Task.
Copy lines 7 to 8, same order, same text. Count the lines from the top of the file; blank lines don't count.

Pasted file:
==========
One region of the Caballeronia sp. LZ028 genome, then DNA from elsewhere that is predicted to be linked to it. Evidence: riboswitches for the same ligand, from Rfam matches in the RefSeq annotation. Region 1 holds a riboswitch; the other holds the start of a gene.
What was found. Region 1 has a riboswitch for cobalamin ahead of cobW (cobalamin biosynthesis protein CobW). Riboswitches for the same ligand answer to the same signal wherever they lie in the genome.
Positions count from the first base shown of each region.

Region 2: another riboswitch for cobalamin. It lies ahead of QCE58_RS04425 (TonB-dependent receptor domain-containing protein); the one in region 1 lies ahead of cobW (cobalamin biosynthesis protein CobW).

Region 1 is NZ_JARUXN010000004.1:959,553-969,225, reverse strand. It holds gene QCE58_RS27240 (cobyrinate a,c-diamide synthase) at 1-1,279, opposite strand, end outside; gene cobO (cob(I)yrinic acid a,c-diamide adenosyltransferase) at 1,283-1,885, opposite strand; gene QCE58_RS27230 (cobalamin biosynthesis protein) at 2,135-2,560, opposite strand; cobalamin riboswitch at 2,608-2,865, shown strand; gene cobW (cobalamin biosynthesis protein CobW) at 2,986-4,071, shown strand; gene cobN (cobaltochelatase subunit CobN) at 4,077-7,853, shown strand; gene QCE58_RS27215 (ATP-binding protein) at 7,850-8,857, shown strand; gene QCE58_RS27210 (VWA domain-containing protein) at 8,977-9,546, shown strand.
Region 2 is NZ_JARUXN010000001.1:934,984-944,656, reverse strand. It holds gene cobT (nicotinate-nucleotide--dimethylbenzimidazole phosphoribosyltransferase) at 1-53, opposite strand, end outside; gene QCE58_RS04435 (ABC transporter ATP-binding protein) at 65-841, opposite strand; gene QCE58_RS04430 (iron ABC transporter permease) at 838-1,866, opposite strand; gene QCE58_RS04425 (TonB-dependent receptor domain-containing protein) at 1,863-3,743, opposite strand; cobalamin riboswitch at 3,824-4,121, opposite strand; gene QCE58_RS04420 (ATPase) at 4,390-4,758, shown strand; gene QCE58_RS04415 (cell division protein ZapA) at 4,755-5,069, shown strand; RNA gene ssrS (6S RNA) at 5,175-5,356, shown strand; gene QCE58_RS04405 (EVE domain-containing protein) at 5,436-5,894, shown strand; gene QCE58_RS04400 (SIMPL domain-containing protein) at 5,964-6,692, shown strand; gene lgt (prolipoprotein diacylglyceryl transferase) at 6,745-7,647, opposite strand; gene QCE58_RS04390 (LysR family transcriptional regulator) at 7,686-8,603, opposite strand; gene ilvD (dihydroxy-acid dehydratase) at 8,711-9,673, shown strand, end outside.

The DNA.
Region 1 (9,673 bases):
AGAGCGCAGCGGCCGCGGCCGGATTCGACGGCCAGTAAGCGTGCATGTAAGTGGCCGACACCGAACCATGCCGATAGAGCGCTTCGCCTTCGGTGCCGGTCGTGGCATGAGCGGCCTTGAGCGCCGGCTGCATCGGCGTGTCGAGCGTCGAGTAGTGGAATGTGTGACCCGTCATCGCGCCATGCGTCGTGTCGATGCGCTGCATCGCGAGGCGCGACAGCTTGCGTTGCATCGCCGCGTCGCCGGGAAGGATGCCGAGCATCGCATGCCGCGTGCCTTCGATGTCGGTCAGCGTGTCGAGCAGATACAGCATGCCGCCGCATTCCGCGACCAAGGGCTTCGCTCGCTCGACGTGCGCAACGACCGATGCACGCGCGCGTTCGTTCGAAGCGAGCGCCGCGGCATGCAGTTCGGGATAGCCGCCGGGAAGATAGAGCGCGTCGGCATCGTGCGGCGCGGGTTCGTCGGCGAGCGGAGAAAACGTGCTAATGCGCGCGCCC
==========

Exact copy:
The DNA.
Region 1 (9,673 bases):